Full disclosure: I was raised in a very political family. My parents met during Robert Kennedy’s campaign. They were with Senator Kennedy the night he was shot. My mother worked for Congressman Berman. My father held elected office in Los Angeles for 16 years.

One of my earliest childhood memories is of sitting on Mayor Tom Bradley’s shoulders at the inaugural gala. I remember looking down, down, down, and feeling like I was riding on the shoulder of a giant.

Which I was. Both literally and metaphorically.

I remember holding my father’s hand when he was sworn in the first time as city controller. Even then, I understood that he had been charged with a tremendous responsibility. And I was so proud of him.

I am so proud of him. 

I remember learning how to tap-dance in the City Hall rotunda, my red patent leather shoes clickity-clacking while I whirled and twirled next to the California flag.

I remember the first campaign speech I ever gave. I was 10 years old and running for student council on a platform of “greater cooperation between students and faculty. And five minutes extra for recess.” I even quoted pieces of the US Constitution in my speech.

I remember that I was going to be the first Jewish woman president of the United States. Unless Dianne Feinstein beat me to it.

So, the questions should have come as no surprise:

“Who did you vote for?”

I could have lied. I could have made up an answer. But let’s be real: The campaigns run on enough bullshit already, and why add my own to the mix.

So, here’s the deal: I didn’t vote in the US presidential election.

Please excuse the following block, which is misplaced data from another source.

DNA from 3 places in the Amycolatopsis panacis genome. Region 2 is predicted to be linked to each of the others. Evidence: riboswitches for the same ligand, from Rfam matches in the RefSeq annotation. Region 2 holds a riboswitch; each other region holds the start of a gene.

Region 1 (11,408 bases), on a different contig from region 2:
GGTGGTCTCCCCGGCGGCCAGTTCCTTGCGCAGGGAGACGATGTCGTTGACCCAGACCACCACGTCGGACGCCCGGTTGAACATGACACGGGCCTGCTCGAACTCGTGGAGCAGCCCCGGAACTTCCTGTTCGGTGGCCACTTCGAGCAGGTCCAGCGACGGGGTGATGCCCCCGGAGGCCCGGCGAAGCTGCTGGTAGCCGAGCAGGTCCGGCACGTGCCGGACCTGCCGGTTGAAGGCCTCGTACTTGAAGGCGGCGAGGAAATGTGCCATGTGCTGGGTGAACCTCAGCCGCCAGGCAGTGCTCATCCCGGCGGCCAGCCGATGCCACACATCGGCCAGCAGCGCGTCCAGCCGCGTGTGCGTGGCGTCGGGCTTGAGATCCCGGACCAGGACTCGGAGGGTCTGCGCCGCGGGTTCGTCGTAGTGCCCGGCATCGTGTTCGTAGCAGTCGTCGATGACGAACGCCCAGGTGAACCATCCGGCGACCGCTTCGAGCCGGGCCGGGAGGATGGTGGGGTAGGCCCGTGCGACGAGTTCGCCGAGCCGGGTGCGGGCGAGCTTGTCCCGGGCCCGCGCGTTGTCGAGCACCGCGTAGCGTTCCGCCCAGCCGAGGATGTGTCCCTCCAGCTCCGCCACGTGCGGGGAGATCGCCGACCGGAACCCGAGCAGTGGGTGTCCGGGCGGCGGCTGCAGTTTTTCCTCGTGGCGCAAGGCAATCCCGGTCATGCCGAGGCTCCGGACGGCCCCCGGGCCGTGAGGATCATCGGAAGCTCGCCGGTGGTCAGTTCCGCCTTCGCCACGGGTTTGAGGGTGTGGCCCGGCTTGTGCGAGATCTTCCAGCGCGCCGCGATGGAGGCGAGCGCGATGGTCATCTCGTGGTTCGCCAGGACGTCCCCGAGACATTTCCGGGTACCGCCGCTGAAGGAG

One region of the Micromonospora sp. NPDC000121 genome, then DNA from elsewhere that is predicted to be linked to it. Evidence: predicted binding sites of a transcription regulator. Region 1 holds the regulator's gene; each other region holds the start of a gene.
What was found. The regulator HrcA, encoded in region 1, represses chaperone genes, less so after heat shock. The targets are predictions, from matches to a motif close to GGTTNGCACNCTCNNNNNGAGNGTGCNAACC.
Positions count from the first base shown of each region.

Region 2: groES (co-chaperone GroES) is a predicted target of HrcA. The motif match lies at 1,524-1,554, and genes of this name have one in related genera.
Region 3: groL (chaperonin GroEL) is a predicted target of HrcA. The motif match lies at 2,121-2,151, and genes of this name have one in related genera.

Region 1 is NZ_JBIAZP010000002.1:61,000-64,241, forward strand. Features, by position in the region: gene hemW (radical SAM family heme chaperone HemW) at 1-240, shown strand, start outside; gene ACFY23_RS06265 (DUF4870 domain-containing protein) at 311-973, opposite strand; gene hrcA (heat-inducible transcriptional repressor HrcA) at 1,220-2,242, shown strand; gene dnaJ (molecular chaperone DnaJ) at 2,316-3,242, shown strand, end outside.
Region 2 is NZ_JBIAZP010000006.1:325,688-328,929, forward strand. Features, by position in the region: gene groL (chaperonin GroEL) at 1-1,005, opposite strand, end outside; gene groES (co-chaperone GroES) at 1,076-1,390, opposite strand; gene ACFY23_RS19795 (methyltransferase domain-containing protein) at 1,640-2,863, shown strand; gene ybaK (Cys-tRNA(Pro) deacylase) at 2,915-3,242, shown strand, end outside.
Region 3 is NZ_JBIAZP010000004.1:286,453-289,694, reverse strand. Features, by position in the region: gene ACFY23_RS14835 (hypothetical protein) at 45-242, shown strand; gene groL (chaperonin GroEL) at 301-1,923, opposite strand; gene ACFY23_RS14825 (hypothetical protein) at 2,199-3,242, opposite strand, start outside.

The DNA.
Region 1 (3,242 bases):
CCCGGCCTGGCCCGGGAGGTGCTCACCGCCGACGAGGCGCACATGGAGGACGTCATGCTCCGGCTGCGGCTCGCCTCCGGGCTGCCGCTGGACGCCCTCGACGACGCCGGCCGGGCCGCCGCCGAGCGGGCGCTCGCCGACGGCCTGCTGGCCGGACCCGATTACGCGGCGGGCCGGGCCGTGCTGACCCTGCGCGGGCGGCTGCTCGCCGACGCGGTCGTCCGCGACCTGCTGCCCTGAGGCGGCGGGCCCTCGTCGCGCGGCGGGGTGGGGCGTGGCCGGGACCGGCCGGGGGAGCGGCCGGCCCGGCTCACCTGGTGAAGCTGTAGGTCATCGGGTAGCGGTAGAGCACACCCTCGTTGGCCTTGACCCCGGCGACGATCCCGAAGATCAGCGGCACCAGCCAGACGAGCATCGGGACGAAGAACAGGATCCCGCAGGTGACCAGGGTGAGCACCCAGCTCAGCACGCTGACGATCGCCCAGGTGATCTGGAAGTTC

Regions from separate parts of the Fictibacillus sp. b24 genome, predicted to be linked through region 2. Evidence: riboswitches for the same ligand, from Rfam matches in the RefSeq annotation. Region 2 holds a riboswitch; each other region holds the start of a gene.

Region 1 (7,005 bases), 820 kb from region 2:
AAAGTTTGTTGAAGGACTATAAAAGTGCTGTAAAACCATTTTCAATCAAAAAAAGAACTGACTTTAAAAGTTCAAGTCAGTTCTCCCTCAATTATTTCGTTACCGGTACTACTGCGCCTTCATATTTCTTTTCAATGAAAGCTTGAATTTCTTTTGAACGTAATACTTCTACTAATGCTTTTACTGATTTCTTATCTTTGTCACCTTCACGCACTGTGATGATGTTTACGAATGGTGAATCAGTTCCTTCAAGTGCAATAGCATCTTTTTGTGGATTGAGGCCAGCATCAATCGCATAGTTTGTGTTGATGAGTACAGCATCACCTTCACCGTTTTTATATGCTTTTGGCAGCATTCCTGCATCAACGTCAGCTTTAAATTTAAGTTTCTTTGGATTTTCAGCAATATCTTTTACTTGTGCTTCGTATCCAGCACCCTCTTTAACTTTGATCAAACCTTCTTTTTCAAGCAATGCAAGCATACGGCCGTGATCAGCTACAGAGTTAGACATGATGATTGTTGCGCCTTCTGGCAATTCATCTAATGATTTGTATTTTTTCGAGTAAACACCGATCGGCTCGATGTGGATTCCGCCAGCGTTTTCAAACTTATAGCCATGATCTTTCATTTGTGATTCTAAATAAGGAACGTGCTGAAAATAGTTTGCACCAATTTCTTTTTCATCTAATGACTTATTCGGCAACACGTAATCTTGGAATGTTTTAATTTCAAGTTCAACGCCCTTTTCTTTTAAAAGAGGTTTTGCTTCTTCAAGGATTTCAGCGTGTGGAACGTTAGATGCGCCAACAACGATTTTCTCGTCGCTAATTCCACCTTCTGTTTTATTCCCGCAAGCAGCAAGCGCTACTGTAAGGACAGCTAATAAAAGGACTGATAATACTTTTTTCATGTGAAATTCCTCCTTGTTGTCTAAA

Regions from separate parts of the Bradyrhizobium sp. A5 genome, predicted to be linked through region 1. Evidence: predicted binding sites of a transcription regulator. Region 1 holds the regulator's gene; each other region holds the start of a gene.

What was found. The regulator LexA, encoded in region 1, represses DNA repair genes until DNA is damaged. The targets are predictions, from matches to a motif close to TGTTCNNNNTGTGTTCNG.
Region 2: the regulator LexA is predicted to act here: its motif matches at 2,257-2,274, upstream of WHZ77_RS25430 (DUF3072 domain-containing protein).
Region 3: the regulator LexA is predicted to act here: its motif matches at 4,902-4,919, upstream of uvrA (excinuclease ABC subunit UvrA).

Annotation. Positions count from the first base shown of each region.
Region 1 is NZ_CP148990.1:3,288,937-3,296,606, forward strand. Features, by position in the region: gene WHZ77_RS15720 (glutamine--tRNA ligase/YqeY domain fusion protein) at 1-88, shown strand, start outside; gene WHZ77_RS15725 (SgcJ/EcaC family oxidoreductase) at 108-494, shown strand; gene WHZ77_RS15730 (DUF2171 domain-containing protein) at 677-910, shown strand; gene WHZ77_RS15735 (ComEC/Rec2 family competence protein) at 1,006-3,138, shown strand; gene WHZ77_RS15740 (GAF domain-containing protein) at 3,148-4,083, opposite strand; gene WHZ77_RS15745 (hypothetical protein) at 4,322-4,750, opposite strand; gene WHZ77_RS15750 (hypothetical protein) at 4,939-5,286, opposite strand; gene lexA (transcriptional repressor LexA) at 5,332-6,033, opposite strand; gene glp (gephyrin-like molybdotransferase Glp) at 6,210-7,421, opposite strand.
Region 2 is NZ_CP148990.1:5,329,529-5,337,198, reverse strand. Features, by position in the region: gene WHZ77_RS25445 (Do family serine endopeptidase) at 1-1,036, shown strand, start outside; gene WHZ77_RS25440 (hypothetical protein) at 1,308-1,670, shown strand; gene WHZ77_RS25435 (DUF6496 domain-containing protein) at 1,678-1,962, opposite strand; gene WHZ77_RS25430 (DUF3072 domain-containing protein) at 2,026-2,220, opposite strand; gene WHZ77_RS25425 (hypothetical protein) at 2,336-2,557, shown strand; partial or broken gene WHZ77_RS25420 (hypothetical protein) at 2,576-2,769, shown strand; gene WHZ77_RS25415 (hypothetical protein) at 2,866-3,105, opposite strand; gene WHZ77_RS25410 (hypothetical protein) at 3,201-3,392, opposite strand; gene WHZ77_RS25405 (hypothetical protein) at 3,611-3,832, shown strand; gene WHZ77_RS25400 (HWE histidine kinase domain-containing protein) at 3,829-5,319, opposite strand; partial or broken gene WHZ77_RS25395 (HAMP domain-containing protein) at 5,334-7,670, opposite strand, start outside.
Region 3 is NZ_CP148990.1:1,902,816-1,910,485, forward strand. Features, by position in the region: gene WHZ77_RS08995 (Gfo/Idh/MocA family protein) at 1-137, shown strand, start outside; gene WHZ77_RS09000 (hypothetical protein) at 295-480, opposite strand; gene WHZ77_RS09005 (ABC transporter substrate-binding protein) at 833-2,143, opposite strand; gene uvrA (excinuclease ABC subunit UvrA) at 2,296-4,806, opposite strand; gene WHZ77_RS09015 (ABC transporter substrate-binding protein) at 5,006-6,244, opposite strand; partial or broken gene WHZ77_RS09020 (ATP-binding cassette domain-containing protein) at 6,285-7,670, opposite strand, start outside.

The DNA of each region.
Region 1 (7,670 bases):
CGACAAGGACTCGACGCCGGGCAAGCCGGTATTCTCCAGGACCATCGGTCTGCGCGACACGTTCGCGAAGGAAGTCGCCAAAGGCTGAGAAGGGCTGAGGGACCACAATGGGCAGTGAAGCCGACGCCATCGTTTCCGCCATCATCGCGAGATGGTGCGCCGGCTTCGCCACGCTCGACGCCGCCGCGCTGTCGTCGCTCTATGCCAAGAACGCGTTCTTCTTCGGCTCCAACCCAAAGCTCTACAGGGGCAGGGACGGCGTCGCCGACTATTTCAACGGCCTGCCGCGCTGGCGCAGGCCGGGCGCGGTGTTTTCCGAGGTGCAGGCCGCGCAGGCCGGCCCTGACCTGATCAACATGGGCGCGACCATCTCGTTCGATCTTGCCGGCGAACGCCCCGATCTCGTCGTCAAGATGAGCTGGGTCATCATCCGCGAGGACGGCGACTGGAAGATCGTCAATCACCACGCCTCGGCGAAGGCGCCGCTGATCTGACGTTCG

Yeah, I’m Benedict Arnold in hooker boots. 

“How could you?” a relative asked.

“DON’T YOU CARE ABOUT AMERICA?” a friend typed all in caps on Facebook chat.

Oy.  

Did I have strong opinions? Of course I did.

Do I care about America? Duh. My family lives there. Many of my friends live there. My children were born there.

I was born there.

And one day, I may live there again. And if I do live there again, you can sure as hell bet that I will get my ass to the poling station and vote.

So why didn’t I?

Because, hooker boots or not, I cannot dance at two weddings with the same ass. It’s true, I will always be an expat barbie from LA (reluctantly) growing roots in Israel — but I have chosen to live here now.

I take the train from Lod to Jerusalem and back again for work. I drink hafuh on Emek Refaim. I do body shots at Jessica Bar on the Tayelet. I eat hummus at Samir’s in Ramle. I listen to Galgalatz, and have a raging crush on Hemi Rudner and Geva Alon. I pay (too high) taxes to a government in constant flux.

And reluctantly or not, I am putting down roots here: Hell, I planted a freaking pitango tree just last week.

(Score one for a cheap metaphor! WOOT!)

And while it’s true that I will always be from Los Angeles, and will probably always feel like an outsider here, voting to help determine an outcome in a country that is no longer my home feels like having my cake and eating it too.

Voting is a huge responsibility. I take it seriously because that’s how I was raised. And unless I have to live with my political choices in a very real way, voting for the president of a country that isn’t mine right now just feels wrong.  Because let’s be real: my biggest concern when voting would be the well-being of my home. A country that is not the United States. So it feels like cheating.

But as we move out of this US election season and into the Israeli one, I am learning on the fly. I’m keeping my mouth shut and listening to others who have lived here for far longer and who understand the nuanced complexities in this country far better than I. And as I walk through the kibbutz and look up into the sky, I am grateful that today there are no F-16s slicing  through the clouds.

And yet, I know it is probably only a matter of time…

So, in two months, I will be heading to the polls to vote.

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